In the build-up to WrestleMania 32, the Flickering Myth writers look back at previous installments of the ‘Showcase of the Immortals’..
Savio & Miguel vs. Jose & Jesus, Recon & Sniper vs. Bradshaw & Chainz vs. Mark Henry & D’Lo Brown vs. The Quebecers vs. The Rock N Roll Express vs. The Headbangers vs. Brian Christopher & Scott Taylor vs. Skull & 8-Ball, Steve Blackman & Flash Funk vs. The New Midnight Express vs. The Godwinns vs.The Legion of Doom (15-Team Battle Royal)
Light Heavyweight Title Match: Aguila vs. TAKA Michinoku
European Title Match: Triple H w/Chyna vs. Owen Hart
The Artist Formerly Known as Goldust & Luna vs. “Marvelous” Marc Mero & Sable
IC Title Match: The Rock w/The Nation vs. Ken Shamrock
WWF Tag Title Match: Cactus Jack & Chainsaw Charlie vs. The New Age Outlaws (Dumpster Match)
Kane w/Paul Bearer vs. Undertaker
WWF Title Match: ‘Stone Cold’ Steve Austin vs. Shawn Michaels w/Triple H & Chyna
The only real disappointment on this card is the opener. Long before the Andre the Giant Memorial Battle Royal or Money in the Bank Ladder Match, the WWF bookers had to come up with some other way to get as many wrestlers on the card as possible: a 15-team Battle Royal was their answer.
Filling the ring with competitors can be a great way to kick-off a WrestleMania, but unfortunately there was never any real investment in this one. For one thing, it was never in any doubt as to who was going to win! The last team were kept as ‘mystery entrants’, and as soon as that famous theme music blared and Legion of Doom made their way through the curtain, they were always leaving victorious. Hawk and Animal were making their triumphant return to the WWF, and there was no way the crowd was going to be robbed of a Road Warriors win.
If the opening tag bout left fans a touch underwhelmed, then the Tag Title Match later in the show certainly didn’t. The New Age Outlaws were heel champions going into this event and, while they weren’t officially DX members yet (they’d join the stable the following night on RAW), they were generating all kinds of heat in their feud with Mick Foley and Terry Funk.
In the build-up to this match, Billy Gunn and Road Dogg would attack Foley and Funk, before locking them in a dumpster and wheeling it off the RAW stage. It remains one of the most memorable segments in the show’s history, one which Foley would later describe as, ‘one of the funnier examples of bad sportsmanship’.
The ‘Mania match itself was stipulated so that the only way to win was to throw both opponents into the dumpster. It was the sort of crazy, lawless wrestling match that Foley and funk thrived in, and they certainly did that here. Ladders, lead pipes and even forklifts were used to devastating effect, injecting some much-needed violence into proceedings. With the exception of his Street Fight versus Edge, this might just be Foley’s finest ‘Mania moment.
Despite an above-average undercard, and two great semi-mains, the fact remains that when you think of WrestleMania XIV, you think of one match in particular: the main event between Shawn Michaels and ‘Stone Cold’ Steve Austin.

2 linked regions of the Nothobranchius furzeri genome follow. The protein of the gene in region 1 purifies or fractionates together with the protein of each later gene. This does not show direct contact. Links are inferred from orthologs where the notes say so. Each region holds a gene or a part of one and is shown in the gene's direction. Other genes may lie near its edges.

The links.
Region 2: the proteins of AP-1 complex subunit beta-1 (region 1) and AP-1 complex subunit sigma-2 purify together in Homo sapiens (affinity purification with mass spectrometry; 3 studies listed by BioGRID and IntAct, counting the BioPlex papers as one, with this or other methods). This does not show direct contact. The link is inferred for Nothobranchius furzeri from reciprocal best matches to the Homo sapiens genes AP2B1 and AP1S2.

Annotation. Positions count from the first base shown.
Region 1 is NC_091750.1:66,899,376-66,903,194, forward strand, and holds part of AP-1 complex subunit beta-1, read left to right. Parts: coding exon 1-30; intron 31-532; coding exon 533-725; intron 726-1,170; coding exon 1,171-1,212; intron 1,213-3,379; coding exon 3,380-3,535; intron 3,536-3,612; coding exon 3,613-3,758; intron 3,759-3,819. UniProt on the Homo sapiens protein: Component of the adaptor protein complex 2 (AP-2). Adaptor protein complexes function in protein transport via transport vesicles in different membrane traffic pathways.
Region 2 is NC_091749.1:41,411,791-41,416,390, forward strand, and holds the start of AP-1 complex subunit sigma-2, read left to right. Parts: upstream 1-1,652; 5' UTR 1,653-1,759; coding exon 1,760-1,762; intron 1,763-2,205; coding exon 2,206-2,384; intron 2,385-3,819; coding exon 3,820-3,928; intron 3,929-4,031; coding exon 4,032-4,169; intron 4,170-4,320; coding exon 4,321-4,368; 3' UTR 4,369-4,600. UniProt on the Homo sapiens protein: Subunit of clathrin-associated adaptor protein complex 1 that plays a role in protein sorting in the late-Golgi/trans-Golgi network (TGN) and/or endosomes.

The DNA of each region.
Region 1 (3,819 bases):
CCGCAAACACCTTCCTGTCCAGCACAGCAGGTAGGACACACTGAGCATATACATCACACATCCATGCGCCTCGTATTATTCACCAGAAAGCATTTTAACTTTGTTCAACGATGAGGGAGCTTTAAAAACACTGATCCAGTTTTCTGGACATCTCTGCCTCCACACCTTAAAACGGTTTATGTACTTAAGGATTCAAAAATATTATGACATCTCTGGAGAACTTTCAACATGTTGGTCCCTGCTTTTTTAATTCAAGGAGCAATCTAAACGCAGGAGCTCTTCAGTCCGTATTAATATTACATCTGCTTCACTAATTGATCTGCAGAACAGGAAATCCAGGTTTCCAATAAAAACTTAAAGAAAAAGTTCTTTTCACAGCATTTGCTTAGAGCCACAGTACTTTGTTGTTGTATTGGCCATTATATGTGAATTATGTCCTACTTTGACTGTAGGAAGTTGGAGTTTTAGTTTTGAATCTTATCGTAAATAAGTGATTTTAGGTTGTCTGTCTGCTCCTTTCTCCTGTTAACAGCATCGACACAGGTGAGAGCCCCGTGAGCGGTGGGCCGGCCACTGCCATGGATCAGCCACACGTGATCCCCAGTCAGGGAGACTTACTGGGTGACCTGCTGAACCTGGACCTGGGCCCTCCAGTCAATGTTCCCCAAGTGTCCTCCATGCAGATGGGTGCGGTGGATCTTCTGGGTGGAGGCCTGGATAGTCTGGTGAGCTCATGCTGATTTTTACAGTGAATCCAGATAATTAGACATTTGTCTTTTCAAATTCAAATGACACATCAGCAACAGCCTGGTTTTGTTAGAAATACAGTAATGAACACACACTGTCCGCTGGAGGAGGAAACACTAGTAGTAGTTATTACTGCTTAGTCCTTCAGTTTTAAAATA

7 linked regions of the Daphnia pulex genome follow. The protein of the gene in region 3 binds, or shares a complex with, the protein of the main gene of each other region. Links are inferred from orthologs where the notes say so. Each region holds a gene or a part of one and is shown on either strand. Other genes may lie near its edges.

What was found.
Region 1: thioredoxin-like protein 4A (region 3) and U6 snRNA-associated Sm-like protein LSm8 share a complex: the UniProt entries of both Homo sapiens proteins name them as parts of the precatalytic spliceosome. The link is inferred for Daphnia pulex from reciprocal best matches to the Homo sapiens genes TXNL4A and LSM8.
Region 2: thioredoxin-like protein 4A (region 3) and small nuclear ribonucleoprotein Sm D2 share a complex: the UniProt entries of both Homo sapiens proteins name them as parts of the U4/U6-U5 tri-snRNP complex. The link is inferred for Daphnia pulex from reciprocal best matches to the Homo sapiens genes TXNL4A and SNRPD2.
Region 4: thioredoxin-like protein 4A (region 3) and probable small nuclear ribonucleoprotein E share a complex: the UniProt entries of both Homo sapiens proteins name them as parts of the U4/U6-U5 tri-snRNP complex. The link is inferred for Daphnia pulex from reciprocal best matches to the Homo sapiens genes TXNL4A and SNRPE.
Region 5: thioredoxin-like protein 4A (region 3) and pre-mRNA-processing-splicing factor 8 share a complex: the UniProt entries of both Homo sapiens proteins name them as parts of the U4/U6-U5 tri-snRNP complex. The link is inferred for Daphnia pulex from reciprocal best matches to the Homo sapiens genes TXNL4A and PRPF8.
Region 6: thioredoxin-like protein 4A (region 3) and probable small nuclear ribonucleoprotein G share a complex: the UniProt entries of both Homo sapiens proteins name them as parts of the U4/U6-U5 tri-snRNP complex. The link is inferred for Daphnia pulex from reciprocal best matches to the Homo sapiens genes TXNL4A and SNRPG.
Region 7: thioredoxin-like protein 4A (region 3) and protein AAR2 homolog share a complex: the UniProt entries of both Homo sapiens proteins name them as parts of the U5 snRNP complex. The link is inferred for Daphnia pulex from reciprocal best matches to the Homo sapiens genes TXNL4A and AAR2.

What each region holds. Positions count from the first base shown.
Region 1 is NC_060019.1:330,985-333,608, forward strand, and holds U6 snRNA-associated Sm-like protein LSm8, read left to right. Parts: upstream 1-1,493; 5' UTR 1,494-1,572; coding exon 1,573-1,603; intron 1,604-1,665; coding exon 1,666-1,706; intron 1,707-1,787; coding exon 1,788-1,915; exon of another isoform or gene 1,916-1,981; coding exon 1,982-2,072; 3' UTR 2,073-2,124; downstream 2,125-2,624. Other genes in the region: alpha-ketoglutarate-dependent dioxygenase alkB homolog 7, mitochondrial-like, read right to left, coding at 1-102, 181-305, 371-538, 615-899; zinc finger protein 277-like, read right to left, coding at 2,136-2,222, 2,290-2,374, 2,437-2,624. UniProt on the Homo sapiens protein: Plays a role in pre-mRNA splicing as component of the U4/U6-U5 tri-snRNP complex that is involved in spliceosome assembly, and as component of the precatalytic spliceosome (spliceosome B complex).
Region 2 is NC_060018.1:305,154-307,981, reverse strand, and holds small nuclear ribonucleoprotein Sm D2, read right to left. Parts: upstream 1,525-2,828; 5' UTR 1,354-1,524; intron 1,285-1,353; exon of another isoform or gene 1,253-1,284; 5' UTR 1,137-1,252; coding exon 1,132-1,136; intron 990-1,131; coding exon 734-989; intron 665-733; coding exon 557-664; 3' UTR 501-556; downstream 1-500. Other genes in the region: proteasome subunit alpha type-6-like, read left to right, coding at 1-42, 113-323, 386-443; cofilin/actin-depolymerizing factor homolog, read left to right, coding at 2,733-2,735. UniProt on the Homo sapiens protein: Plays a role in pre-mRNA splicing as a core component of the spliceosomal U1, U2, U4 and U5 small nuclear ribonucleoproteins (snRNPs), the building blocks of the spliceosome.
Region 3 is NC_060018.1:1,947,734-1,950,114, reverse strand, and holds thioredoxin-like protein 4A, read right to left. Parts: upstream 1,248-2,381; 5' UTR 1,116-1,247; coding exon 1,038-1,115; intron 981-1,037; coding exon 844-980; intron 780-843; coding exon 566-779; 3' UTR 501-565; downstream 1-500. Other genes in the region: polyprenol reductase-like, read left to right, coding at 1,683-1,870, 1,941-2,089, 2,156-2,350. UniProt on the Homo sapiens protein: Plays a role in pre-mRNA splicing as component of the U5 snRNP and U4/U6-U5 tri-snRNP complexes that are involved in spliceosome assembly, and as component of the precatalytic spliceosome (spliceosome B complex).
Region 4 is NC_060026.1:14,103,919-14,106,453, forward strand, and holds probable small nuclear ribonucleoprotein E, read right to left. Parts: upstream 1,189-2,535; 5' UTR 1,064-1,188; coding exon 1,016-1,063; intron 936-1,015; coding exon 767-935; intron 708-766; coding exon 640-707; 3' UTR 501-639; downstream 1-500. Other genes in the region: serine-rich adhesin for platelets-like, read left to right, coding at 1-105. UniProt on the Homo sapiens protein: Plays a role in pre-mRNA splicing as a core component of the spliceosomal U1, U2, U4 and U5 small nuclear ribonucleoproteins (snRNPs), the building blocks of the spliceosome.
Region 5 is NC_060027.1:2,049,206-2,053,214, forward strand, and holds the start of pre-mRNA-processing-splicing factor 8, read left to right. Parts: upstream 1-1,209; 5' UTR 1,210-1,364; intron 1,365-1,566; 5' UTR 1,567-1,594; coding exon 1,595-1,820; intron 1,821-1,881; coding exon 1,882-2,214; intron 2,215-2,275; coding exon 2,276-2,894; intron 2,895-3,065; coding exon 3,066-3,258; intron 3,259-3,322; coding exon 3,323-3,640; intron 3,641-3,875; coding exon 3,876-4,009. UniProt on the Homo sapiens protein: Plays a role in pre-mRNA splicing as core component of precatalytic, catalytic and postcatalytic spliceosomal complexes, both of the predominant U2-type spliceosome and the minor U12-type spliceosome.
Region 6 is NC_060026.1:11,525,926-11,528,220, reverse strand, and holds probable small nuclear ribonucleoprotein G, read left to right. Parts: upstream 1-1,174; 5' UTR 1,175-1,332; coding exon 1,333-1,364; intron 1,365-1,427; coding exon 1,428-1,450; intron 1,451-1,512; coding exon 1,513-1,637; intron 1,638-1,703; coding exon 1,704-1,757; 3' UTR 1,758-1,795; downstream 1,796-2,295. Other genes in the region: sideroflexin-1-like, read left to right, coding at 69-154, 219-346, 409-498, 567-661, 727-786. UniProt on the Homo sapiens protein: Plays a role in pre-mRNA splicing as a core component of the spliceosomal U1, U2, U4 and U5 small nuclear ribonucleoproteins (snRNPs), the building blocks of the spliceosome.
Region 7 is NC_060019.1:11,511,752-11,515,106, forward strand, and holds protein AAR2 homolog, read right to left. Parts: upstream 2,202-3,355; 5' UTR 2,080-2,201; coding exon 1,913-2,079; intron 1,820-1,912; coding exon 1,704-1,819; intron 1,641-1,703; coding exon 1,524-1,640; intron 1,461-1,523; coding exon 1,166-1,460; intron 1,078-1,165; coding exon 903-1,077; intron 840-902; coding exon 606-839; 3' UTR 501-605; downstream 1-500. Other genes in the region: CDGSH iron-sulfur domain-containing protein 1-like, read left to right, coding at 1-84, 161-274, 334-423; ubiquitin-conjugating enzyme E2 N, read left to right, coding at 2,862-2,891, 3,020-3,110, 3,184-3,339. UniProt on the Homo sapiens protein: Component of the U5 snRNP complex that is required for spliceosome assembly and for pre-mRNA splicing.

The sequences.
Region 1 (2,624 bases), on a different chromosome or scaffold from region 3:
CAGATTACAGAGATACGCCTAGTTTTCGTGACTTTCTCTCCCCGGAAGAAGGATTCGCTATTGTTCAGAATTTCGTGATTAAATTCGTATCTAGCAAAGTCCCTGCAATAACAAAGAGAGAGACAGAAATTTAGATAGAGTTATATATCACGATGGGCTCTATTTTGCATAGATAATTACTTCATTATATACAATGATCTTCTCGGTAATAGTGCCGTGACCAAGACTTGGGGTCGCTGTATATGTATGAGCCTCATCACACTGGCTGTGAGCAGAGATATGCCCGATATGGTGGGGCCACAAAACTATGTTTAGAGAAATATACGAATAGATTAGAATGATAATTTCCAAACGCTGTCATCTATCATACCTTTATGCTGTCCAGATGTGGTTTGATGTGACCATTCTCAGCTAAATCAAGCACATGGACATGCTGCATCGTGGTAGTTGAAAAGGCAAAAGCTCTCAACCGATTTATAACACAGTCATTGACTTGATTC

The build to the match was phenomenal. Austin was reaching new heights as a bad-ass anti-hero, selling out arenas nationwide almost single-handedly. Michaels had been really left off the leash as leader of D-Generation X, producing some of his most entertaining work to date. Throw in the volatile element of ‘Iron’ Mike Tyson (Easily one of Vince’s best celebrity storylines) and it was clear that this match could be magical…
And it was magical.
Austin was ‘over’ with the crowd like nobody before him, and the entire arena became unglued as soon as his theme hit. ‘The Texas Rattlesnake’ put up the fight of his life here, not only against Michaels, but also against the constant threats of Tyson, Triple H and Chyna on the outside of the ring.
Austin was on fire, there’s no doubt about it, but the true hero of this bout is HBK. In a career littered with outstanding WrestleMania matches, it’s easy to forget just how good Michaels’ performance was on this night. A performance made all the more impressive by the fact that ‘Mr WrestleMania’ was carrying a severe back injury (one that would keep him out of action for the next FIVE years). You wouldn’t know it, of course, as HBK bumped around the ring with a level of energy that has to be seen to be belief.
The finish was executed perfectly. The Tyson double-cross was a genuine shock, and played out in an organic and realistic way. The closing images of Austin with the title, accompanied by Jim Ross’ classic commentary, makes for an unforgettable WrestleMania moment.
This was it: the birth of the Attitude Era.
There had been seeds sewn and a ‘Mania 13, and a significant change in direction for the company as a whole. However, as Austin raised his newly-earned title above his head, it became fundamentally clear that the Professional Wrestling industry had changed for good.
For its ‘historical significance alone, WrestleMania 14 is well worth a re-watch. Add to that a decent undercard and an incredible main event, and what you have is a ‘Mania show that is well above the average.
Jackson Ball – Follow me on Twitter and LinkedIn
[soundcloud url=”https://api.soundcloud.com/playlists/197064794″ params=”auto_play=false&hide_related=false&show_comments=true&show_user=true&show_reposts=false&visual=false” width=”100%” height=”150″ iframe=”true” /]